Roots Corporation’s (TSX:ROOT) most recent return on equity was a substandard 4.16% relative to its industry performance of 10.28% over the past year. ROOT’s results could indicate a relatively inefficient operation to its peers, and while this may be the case, it is important to understand what ROE is made up of and how it should be interpreted. Knowing these components could change your view on ROOT’s performance. Today I will look at how components such as financial leverage can influence ROE which may impact the sustainability of ROOT’s returns. View our latest analysis for Roots
Breaking down ROE — the mother of all ratios
Return on Equity (ROE) is a measure of ROOT’s profit relative to its shareholders’ equity. An ROE of 4.16% implies CA$0.04 returned on every CA$1 invested, so the higher the return, the better. If investors diversify their portfolio by industry, they may want to maximise their return in the Apparel Retail sector by investing in the highest returning stock. However, this can be deceiving as each company has varying costs of equity and debt levels, which could exaggeratedly push up ROE at the same time as accumulating high interest expense.
Return on Equity = Net Profit ÷ Shareholders Equity
ROE is assessed against cost of equity, which is measured using the Capital Asset Pricing Model (CAPM) – but let’s not dive into the details of that today. For now, let’s just look at the cost of equity number for ROOT, which is 8.49%. This means ROOT’s returns actually do not cover its own cost of equity, with a discrepancy of -4.33%. This isn’t sustainable as it implies, very simply, that the company pays more for its capital than what it generates in return. ROE can be broken down into three different ratios: net profit margin, asset turnover, and financial leverage. This is called the Dupont Formula:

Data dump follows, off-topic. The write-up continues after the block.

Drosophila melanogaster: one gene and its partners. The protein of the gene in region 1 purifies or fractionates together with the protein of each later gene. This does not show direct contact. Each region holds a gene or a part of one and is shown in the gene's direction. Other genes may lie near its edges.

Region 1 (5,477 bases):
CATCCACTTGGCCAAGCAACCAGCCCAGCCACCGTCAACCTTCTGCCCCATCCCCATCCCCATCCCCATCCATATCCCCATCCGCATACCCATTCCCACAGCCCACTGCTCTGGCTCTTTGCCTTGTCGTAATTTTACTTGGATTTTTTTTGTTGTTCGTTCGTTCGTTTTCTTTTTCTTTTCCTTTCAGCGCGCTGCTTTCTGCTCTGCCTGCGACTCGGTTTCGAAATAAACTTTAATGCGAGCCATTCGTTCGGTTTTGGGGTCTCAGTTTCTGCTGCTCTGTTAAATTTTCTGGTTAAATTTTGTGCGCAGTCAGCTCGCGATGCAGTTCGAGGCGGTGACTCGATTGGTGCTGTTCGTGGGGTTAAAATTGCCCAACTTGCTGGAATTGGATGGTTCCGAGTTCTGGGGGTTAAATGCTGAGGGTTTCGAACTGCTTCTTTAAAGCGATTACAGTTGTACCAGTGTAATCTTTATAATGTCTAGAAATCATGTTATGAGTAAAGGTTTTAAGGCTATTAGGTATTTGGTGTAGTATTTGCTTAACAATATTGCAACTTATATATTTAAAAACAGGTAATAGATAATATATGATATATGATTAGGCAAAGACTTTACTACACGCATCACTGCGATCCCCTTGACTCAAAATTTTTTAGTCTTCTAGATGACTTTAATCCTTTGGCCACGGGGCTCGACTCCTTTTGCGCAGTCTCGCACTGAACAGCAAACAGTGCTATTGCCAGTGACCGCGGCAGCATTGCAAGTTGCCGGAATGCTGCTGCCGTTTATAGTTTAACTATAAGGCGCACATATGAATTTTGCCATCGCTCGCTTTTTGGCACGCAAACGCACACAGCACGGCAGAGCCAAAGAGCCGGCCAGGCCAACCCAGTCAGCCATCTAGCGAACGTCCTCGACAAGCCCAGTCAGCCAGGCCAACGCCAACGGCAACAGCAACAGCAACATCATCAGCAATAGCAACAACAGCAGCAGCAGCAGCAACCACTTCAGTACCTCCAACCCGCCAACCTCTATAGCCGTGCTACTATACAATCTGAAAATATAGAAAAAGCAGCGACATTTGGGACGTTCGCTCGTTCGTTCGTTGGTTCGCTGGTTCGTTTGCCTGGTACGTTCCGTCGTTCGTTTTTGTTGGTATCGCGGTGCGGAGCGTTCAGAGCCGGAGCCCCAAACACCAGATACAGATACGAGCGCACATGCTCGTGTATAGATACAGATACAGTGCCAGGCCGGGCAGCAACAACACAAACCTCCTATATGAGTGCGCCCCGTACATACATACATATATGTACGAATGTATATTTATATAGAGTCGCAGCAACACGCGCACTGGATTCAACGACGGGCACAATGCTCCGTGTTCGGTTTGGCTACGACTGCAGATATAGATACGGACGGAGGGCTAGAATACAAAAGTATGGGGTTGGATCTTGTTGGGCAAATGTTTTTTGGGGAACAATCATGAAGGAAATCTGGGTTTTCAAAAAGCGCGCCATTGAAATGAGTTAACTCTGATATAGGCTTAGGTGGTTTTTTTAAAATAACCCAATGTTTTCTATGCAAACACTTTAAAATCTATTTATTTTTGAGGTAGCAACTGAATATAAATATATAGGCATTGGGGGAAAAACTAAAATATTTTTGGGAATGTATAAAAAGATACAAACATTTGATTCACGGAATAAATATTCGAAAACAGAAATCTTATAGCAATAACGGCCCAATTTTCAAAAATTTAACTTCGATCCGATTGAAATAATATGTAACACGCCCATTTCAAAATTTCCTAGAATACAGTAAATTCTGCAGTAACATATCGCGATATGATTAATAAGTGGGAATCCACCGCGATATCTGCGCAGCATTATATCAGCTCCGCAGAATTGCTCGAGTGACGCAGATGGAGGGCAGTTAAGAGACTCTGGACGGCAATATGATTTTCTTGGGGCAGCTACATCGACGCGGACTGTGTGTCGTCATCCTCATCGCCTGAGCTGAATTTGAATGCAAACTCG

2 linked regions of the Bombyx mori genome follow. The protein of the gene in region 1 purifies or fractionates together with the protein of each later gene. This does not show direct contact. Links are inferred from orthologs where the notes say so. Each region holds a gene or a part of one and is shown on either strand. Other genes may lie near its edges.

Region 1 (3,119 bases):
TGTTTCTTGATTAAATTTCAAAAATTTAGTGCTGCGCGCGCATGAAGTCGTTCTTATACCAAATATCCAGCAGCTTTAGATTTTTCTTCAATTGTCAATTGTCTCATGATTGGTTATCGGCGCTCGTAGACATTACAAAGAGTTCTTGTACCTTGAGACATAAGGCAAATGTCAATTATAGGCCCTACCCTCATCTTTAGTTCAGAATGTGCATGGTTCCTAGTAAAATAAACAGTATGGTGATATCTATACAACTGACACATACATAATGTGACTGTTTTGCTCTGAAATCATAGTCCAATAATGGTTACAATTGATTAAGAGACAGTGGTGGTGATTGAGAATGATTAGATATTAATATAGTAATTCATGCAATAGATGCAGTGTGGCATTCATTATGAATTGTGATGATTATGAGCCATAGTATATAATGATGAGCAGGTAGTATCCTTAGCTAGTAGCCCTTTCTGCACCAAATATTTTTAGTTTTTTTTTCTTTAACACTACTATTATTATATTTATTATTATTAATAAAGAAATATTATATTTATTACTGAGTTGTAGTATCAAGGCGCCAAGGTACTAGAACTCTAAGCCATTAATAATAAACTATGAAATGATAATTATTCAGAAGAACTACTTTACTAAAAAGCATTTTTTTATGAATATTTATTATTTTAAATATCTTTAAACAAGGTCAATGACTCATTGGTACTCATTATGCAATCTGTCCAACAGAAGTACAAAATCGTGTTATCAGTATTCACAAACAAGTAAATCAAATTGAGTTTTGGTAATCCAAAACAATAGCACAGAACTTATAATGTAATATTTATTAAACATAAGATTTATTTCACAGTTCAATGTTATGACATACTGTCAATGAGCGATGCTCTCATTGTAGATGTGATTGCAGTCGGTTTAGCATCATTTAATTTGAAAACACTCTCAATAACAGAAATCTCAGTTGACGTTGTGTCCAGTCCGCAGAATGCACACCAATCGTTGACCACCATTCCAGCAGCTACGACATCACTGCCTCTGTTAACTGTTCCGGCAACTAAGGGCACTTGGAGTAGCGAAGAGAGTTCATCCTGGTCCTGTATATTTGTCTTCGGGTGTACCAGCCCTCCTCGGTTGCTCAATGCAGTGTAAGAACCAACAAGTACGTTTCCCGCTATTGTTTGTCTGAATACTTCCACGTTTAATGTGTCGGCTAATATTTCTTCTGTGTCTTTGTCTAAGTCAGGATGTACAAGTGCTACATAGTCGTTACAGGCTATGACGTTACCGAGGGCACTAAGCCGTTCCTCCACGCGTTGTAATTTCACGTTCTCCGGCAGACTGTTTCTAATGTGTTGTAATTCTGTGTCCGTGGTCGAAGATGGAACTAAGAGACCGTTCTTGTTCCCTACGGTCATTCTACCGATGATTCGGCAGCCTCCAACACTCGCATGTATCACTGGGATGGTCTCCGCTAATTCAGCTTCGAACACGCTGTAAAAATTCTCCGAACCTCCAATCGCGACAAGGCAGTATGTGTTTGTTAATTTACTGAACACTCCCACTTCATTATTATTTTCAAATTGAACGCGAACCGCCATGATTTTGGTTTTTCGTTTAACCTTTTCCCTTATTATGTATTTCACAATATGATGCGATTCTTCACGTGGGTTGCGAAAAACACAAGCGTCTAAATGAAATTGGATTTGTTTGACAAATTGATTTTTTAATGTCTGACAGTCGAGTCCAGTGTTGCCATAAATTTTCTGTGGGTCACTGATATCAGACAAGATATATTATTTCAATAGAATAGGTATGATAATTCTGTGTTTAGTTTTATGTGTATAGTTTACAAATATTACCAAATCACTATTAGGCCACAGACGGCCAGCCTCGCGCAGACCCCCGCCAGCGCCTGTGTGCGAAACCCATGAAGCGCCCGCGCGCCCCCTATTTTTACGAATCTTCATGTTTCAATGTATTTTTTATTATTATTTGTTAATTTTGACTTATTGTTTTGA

ROE = profit margin × asset turnover × financial leverage
ROE = (annual net profit ÷ sales) × (sales ÷ assets) × (assets ÷ shareholders’ equity)
ROE = annual net profit ÷ shareholders’ equity
Basically, profit margin measures how much of revenue trickles down into earnings which illustrates how efficient ROOT is with its cost management. Asset turnover reveals how much revenue can be generated from ROOT’s asset base. And finally, financial leverage is simply how much of assets are funded by equity, which exhibits how sustainable ROOT’s capital structure is. ROE can be inflated by disproportionately high levels of debt. This is also unsustainable due to the high interest cost that the company will also incur. Thus, we should look at ROOT’s debt-to-equity ratio to examine sustainability of its returns. The most recent ratio is 71.14%, which is sensible and indicates ROOT has not taken on too much leverage. Thus, we can conclude its current ROE is generated from its capacity to increase profit without a large debt burden.
ROE – More than just a profitability ratio
While ROE is a relatively simple calculation, it can be broken down into different ratios, each telling a different story about the strengths and weaknesses of a company. ROOT exhibits a weak ROE against its peers, as well as insufficient levels to cover its own cost of equity this year. Although, its appropriate level of leverage means investors can be more confident in the sustainability of ROOT’s return with a possible increase should the company decide to increase its debt levels. However, there are other crucial measures we need to account for before determining whether or not its returns are sustainable. I recommend you see our latest FREE analysis report to find out more about these measures!
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